plot1.set_ylabel('Ambient Temp. (deg F)')
legend(['Temp'],loc='upper left')
plot1.set_ylim([15,65])
plot1.set_xlabel('')

plot2=elec_and_weather['USAGE']['2014-02-01 00:00:00':'2014-02-07 23:00:00'].plot(color='g',secondary_y=True,label='Elec',mark_right=False,grid=False)
ylabel('Elec. Usage (kWh)')
legend(['Elec.'],loc='upper right')
plot2.set_ylim([1,2.8])
plot2.set_xlabel('')

fig.savefig('Elec_and_Temp_TS.png')

In order to start exploring the relationship between weather and electricity consumption, I'll start with just the scatter plot of outdoor temperature on the horizontal axis and usage (kWh) on the vertical axis.

In [19]:
fig = plt.figure()
plot_scatter = plot(elec_and_weather['tempF'],elec_and_weather['USAGE'],'gx')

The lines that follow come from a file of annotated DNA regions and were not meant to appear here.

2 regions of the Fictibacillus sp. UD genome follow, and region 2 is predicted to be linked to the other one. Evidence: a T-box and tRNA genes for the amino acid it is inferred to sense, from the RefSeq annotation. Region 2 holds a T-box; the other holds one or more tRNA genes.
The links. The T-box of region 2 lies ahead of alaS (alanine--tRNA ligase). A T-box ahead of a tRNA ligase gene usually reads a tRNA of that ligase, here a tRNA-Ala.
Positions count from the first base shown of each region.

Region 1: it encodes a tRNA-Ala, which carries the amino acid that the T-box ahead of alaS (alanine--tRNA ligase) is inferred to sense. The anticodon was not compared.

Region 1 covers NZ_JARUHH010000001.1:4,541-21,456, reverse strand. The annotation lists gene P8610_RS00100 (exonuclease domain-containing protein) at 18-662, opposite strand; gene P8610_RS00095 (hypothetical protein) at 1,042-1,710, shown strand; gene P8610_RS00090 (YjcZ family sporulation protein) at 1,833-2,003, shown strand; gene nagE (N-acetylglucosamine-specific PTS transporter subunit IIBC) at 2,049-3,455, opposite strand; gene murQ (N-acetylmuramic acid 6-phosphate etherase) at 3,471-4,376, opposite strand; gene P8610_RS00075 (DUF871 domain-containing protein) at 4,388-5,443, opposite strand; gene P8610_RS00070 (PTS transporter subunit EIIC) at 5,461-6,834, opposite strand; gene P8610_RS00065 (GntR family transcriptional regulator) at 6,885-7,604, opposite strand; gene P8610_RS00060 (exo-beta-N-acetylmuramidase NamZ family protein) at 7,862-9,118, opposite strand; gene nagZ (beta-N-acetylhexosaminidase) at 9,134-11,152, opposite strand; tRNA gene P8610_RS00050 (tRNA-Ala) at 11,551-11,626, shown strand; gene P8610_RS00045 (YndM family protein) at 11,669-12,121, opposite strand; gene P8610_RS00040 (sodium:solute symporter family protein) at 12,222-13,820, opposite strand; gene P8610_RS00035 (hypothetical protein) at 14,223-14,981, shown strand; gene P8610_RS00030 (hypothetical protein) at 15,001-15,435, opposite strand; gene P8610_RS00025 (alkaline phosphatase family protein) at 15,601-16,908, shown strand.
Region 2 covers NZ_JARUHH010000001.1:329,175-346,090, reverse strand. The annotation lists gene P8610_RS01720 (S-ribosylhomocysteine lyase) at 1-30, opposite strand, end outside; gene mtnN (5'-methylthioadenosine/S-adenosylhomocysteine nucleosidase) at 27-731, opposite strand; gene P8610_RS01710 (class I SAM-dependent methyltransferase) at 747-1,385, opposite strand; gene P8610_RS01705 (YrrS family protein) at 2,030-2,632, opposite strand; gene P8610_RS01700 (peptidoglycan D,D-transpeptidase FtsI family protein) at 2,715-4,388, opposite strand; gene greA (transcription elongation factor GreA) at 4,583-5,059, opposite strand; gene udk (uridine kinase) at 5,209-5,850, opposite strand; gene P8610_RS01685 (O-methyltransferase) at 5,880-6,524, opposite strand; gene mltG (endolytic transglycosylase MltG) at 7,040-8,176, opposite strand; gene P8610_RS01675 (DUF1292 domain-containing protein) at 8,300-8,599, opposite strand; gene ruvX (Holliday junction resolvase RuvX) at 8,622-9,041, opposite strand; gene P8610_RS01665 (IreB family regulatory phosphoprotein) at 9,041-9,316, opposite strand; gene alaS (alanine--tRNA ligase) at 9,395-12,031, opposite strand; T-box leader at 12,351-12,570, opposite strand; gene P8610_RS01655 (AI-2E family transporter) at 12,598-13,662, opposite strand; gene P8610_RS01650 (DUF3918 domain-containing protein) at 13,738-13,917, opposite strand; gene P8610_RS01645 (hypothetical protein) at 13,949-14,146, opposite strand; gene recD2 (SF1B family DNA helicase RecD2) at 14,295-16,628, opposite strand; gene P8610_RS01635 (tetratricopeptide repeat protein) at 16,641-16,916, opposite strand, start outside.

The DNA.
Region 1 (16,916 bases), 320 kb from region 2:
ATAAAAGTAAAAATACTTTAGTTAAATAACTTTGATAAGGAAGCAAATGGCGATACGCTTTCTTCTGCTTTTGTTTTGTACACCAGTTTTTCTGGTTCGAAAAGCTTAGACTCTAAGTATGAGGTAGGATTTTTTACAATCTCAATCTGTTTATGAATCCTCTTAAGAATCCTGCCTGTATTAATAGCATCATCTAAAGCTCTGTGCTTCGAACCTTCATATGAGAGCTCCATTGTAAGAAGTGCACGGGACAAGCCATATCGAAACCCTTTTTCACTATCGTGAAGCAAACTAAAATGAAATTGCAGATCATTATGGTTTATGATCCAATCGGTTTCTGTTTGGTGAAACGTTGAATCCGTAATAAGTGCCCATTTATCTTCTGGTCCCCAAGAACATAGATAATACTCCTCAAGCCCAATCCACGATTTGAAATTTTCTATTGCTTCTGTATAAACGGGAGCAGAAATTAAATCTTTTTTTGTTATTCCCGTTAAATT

xlabel('Outdoor Temperature (deg F)')
ylabel('Hourly Electricity Use (kWh)')
ylim(ymin=0)
title('Hourly Electricity Consumption \n Jan. 18 through March 2014')

fig.savefig('Elec_and_Temp_Scatter.png')

Linear Regression

There's definitely an inverse relationship between the outdoor temperature and the outdoor temperature. Of course later in the year, the relationship should flip due to the use of air conditioning. We haven't turned on the A/C yet. I'll start by seeing how strong the correlation is with a ordinary least squares regression. The Statsmodels module has a wide range of statistics tools available.

In [12]:
# Linear regression on elec. vs. outdoor T (deg F)